EU tightens environmental laws implementation

EPA/PAWEL SUPERNAK

Parts of the Vistula riverbed emerge above the water level as the Warsaw waterway suffers a dramatic drop, August 19, 2015. The European Commission said on February 6, 2017, it will address with Member States the causes of implementation gaps and find solutions before problems become urgent in areas such as waste management, nature and biodiversity, air quality and water quality.

Full implementation of EU environment legislation could save the EU economy €50 billion every year in health costs and direct costs to the environment


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The European Commission has adopted the Environmental Implementation Review, a new tool to improve implementation of European environmental policy and commonly agreed rules.

This is the beginning of a new process, the Commission said, adding it will address with Member States the causes of implementation gaps and find solutions before problems become urgent in areas such as waste management, nature and biodiversity, air quality and water quality.

The package adopted on February 6 includes: 28 country reports which map national strengths, opportunities and weaknesses; a Communication summarising the political conclusions of the country reports and examining common trend; and recommendations for improvements to all Member States.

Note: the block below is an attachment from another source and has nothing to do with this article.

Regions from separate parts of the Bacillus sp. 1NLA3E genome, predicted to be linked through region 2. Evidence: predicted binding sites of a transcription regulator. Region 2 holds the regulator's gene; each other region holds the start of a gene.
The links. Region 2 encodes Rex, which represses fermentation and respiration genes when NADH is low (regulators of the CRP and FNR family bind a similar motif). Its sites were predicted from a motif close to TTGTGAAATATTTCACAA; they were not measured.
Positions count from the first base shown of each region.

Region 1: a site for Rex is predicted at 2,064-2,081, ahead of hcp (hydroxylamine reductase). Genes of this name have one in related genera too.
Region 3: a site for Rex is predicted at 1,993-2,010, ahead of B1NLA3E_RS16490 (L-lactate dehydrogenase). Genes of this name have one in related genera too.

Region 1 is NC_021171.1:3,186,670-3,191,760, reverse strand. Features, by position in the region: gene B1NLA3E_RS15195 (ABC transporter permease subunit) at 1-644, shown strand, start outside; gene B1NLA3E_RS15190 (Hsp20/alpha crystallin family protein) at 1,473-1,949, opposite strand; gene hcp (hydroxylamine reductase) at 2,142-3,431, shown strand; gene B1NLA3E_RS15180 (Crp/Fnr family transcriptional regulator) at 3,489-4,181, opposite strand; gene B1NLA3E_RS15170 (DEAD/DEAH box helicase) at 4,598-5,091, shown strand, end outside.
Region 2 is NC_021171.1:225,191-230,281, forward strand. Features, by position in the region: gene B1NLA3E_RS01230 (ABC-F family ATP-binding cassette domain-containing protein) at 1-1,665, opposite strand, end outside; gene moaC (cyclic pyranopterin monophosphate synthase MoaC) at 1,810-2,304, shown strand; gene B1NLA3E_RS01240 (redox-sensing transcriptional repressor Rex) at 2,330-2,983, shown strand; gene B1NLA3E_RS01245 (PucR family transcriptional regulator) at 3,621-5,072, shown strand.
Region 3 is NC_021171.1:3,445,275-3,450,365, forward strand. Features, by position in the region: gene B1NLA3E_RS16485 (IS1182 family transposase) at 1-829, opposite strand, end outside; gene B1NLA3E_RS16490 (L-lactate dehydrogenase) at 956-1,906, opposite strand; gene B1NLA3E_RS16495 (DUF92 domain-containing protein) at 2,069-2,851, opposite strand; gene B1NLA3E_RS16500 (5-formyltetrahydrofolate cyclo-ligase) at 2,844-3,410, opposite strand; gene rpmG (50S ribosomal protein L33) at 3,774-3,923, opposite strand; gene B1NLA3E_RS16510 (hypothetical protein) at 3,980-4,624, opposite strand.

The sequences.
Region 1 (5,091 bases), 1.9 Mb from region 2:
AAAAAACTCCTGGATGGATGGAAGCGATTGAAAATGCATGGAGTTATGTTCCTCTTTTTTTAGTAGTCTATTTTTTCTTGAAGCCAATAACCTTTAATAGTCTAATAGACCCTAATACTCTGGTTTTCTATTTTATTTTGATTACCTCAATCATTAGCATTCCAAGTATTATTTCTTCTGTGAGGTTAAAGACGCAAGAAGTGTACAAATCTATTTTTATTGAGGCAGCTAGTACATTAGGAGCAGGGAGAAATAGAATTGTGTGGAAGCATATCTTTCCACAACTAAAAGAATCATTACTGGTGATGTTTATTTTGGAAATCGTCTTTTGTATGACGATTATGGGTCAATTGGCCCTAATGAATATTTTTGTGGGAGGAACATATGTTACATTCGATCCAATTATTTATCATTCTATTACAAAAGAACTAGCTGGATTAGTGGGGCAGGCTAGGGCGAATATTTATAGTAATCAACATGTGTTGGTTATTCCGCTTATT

European Commissioner for Environment, Fisheries and Maritime Affairs Karmenu Vella said improving how environmental laws are applied benefits citizens, public administrations and the economy. “This is where the Environmental Implementation Review (EIR) comes in. The European Commission is committed to helping Member States make sure that the quality of their citizens’ air, water and waste management is of the highest standard. This Review provides the information, the tools and the timetable to do this,” Vella said, noting that full implementation of EU environment legislation could save the EU economy €50 billion every year in health costs and direct costs to the environment.

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